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§8.18. Randomness

Sometimes we want to introduce random behaviour into play. We usually do this by generating random values, and then acting differently depending on what they are. The following:

a random number from 2 to 5

produces, as it suggests, a random number drawn from the choices 2, 3, 4 or 5, each of which is equally likely to come up. In fact, this isn't limited to numbers:

a random (name of kind) between (arithmetic value) and (arithmetic value) ... value


a random (name of kind) from (arithmetic value) to (arithmetic value) ... value


a random (name of kind) between (enumerated value) and (enumerated value) ... value


a random (name of kind) from (enumerated value) to (enumerated value) ... value

This phrase produces a uniformly random value in the range given. Examples:

a random number from 10 to 99
a random time from 2:31 PM to 2:57 PM

If we make a new kind of value:

A cloud pattern is a kind of value. The cloud patterns are cumulus, altocumulus, cumulonimbus, stratus, cirrus, nimbus, nimbostratus.

then we can also take random values from it:

a random cloud pattern between stratus and nimbus

which has three possible outcomes, all equally likely.

We can also use random conditions:

if a random chance of (number) in (number) succeeds:

This condition is true X/Yths of the time, where X and Y are the numbers. Example:

if a random chance of 2 in 3 succeeds, ...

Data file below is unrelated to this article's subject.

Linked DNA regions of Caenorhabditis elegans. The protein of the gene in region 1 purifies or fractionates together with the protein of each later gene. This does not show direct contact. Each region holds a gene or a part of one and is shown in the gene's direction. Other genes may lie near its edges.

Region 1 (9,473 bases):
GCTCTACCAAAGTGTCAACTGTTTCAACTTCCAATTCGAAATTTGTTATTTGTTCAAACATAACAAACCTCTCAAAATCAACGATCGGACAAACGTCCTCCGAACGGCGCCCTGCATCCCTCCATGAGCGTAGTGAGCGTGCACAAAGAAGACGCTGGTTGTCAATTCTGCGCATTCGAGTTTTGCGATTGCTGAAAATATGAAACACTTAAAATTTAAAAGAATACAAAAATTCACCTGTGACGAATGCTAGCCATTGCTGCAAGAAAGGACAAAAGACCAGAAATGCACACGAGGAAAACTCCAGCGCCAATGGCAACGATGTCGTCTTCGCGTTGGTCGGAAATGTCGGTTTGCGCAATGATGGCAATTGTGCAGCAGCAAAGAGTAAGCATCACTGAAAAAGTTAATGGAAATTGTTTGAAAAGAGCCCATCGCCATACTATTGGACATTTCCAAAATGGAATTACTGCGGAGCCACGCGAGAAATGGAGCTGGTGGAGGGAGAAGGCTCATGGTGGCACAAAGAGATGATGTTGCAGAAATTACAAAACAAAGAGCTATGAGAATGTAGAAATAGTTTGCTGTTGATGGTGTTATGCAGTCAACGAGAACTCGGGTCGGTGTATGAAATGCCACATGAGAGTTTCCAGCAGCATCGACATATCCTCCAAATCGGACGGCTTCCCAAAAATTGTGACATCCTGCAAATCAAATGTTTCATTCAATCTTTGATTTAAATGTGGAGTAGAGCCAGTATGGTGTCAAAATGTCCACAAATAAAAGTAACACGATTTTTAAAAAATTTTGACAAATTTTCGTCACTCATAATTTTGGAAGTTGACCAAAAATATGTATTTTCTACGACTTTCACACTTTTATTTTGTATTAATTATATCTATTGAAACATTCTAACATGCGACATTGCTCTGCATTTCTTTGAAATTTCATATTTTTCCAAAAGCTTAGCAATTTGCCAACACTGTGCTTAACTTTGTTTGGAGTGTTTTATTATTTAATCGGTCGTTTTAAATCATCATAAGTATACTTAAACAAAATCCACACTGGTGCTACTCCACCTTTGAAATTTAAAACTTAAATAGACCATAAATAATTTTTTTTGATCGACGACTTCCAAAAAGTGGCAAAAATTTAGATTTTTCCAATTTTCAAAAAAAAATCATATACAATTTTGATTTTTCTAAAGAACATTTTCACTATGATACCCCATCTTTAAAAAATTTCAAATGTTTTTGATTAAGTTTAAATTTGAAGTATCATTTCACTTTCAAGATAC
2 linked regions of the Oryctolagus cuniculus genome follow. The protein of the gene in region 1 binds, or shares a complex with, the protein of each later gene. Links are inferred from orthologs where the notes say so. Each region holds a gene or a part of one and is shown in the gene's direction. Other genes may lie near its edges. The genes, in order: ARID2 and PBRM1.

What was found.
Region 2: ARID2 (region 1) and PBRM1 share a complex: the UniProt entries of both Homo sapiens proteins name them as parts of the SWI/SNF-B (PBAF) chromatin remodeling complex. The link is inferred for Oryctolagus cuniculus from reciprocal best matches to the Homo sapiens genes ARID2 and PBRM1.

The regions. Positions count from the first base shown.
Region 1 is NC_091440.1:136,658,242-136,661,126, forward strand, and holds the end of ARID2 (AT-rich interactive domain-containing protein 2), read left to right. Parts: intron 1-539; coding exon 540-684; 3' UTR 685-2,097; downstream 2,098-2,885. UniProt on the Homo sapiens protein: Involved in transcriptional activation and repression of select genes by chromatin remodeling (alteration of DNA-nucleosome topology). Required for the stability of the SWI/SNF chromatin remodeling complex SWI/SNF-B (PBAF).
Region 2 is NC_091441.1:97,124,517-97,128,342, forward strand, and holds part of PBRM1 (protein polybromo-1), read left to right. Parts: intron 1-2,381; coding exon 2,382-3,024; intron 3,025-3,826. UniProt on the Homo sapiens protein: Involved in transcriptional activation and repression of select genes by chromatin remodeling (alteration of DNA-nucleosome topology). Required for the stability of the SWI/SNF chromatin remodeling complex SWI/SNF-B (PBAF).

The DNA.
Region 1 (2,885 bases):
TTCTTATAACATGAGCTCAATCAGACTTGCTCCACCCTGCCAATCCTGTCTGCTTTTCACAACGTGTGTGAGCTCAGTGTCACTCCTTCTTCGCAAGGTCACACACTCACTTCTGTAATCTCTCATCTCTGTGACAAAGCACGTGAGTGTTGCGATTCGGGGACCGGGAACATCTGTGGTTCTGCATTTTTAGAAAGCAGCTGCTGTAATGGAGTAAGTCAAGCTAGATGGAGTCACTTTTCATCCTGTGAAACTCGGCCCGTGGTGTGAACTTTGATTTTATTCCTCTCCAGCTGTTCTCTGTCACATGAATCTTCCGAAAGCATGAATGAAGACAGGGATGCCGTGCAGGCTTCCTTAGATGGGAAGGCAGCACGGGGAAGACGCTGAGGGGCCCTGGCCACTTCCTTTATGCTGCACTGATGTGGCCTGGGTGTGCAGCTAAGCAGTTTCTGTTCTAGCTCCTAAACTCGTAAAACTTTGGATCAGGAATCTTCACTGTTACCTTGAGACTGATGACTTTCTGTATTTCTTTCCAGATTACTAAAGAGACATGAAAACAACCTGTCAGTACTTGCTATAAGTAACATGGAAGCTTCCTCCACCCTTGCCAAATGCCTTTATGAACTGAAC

Here is a rule which applies only 15% of the time:

Instead of waiting when a random chance of 15 in 100 succeeds: ...

Testing IF which makes random choices can be rather frustrating, because a problem showing up on one attempt may not show up on another. We can get around this by making use of the fact that computers do not actually generate true randomness, but instead make a sequence of apparently random numbers by applying a complicated formula to each one in order to make the next. The starting point is a number called the "seed", because the next choice grows out of it.

seed the random-number generator with (number)

This phrase changes the seed number as specified. Any random numbers generated after that depend only on the seed. Example: the following sentence will "fix" the process of generating these random numbers so that they are not random at all - t e same sequence of random numbers will be produced on each run.

When play begins, seed the random-number generator with 1234.

The seed value "1234" can be anything positive; a different sequence of random numbers will be produced for each different seed value. A seed value of 0 restores the RNG to properly random behaviour again.

Alternatively, it's possible the "fix" the RNG by clicking the "Make random outcomes predictable when testing" option on the Settings panel. This makes the behaviour predictable whenever the story is played within Inform, but (unlike the rule above) has no effect on the story file once released.

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*ExampleDo Pass Go
A pair of dice which can be rolled, and are described with their current total when not carried, and have individual scores when examined.

*ExampleLanista 1
Very simple randomized combat in which characters hit one another for a randomized amount of damage.

The automatic weather station atop Mt. Pisgah shows randomly fluctuating temperature, pressure and cloud cover.

***ExampleUptown Girls
A stream of random pedestrians who go by the player.